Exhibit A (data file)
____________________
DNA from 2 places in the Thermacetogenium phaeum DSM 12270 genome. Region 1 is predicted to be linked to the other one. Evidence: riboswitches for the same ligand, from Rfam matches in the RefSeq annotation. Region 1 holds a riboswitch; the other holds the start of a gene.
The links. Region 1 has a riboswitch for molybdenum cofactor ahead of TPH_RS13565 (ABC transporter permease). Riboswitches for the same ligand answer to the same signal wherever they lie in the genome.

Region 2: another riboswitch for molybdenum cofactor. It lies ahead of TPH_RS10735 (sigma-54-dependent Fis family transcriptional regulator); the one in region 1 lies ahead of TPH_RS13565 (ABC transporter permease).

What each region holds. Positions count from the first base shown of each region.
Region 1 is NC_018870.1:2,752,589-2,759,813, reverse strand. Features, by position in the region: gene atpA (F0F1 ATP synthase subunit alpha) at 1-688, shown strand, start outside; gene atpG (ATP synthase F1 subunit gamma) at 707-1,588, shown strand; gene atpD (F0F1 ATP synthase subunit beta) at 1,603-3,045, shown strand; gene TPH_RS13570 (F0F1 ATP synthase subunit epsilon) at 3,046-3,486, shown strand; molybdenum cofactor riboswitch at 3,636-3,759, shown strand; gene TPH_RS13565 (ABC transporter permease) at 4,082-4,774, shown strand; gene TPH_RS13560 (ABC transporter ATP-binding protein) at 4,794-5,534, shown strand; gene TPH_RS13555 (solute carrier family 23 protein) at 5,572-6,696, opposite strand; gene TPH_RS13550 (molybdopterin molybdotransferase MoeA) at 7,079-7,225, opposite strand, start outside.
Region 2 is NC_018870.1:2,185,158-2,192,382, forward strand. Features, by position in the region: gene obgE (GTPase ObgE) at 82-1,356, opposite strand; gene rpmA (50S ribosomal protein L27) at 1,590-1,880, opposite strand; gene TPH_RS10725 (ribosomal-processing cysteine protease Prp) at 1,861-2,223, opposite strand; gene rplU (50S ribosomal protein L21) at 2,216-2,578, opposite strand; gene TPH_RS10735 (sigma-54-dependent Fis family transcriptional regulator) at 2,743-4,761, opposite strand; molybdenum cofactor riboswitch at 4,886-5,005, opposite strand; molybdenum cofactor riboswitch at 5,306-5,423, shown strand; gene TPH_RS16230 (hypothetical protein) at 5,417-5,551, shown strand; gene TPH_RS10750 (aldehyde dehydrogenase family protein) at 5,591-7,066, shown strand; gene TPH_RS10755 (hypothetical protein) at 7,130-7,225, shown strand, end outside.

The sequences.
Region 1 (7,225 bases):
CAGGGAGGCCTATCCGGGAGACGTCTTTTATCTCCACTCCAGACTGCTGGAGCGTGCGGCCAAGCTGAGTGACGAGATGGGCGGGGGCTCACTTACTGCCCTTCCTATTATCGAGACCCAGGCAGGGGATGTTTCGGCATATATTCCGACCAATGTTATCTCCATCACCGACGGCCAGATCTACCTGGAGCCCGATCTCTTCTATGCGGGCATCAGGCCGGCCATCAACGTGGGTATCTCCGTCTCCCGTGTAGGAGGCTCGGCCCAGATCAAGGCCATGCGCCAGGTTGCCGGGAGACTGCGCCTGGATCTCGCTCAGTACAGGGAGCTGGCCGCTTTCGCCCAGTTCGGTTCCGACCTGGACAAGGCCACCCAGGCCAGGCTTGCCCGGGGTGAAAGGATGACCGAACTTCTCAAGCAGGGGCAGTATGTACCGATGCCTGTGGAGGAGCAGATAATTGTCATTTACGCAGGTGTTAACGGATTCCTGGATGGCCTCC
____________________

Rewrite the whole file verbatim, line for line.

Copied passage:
DNA from 2 places in the Thermacetogenium phaeum DSM 12270 genome. Region 1 is predicted to be linked to the other one. Evidence: riboswitches for the same ligand, from Rfam matches in the RefSeq annotation. Region 1 holds a riboswitch; the other holds the start of a gene.
The links. Region 1 has a riboswitch for molybdenum cofactor ahead of TPH_RS13565 (ABC transporter permease). Riboswitches for the same ligand answer to the same signal wherever they lie in the genome.

Region 2: another riboswitch for molybdenum cofactor. It lies ahead of TPH_RS10735 (sigma-54-dependent Fis family transcriptional regulator); the one in region 1 lies ahead of TPH_RS13565 (ABC transporter permease).

What each region holds. Positions count from the first base shown of each region.
Region 1 is NC_018870.1:2,752,589-2,759,813, reverse strand. Features, by position in the region: gene atpA (F0F1 ATP synthase subunit alpha) at 1-688, shown strand, start outside; gene atpG (ATP synthase F1 subunit gamma) at 707-1,588, shown strand; gene atpD (F0F1 ATP synthase subunit beta) at 1,603-3,045, shown strand; gene TPH_RS13570 (F0F1 ATP synthase subunit epsilon) at 3,046-3,486, shown strand; molybdenum cofactor riboswitch at 3,636-3,759, shown strand; gene TPH_RS13565 (ABC transporter permease) at 4,082-4,774, shown strand; gene TPH_RS13560 (ABC transporter ATP-binding protein) at 4,794-5,534, shown strand; gene TPH_RS13555 (solute carrier family 23 protein) at 5,572-6,696, opposite strand; gene TPH_RS13550 (molybdopterin molybdotransferase MoeA) at 7,079-7,225, opposite strand, start outside.
Region 2 is NC_018870.1:2,185,158-2,192,382, forward strand. Features, by position in the region: gene obgE (GTPase ObgE) at 82-1,356, opposite strand; gene rpmA (50S ribosomal protein L27) at 1,590-1,880, opposite strand; gene TPH_RS10725 (ribosomal-processing cysteine protease Prp) at 1,861-2,223, opposite strand; gene rplU (50S ribosomal protein L21) at 2,216-2,578, opposite strand; gene TPH_RS10735 (sigma-54-dependent Fis family transcriptional regulator) at 2,743-4,761, opposite strand; molybdenum cofactor riboswitch at 4,886-5,005, opposite strand; molybdenum cofactor riboswitch at 5,306-5,423, shown strand; gene TPH_RS16230 (hypothetical protein) at 5,417-5,551, shown strand; gene TPH_RS10750 (aldehyde dehydrogenase family protein) at 5,591-7,066, shown strand; gene TPH_RS10755 (hypothetical protein) at 7,130-7,225, shown strand, end outside.

The sequences.
Region 1 (7,225 bases):
CAGGGAGGCCTATCCGGGAGACGTCTTTTATCTCCACTCCAGACTGCTGGAGCGTGCGGCCAAGCTGAGTGACGAGATGGGCGGGGGCTCACTTACTGCCCTTCCTATTATCGAGACCCAGGCAGGGGATGTTTCGGCATATATTCCGACCAATGTTATCTCCATCACCGACGGCCAGATCTACCTGGAGCCCGATCTCTTCTATGCGGGCATCAGGCCGGCCATCAACGTGGGTATCTCCGTCTCCCGTGTAGGAGGCTCGGCCCAGATCAAGGCCATGCGCCAGGTTGCCGGGAGACTGCGCCTGGATCTCGCTCAGTACAGGGAGCTGGCCGCTTTCGCCCAGTTCGGTTCCGACCTGGACAAGGCCACCCAGGCCAGGCTTGCCCGGGGTGAAAGGATGACCGAACTTCTCAAGCAGGGGCAGTATGTACCGATGCCTGTGGAGGAGCAGATAATTGTCATTTACGCAGGTGTTAACGGATTCCTGGATGGCCTCC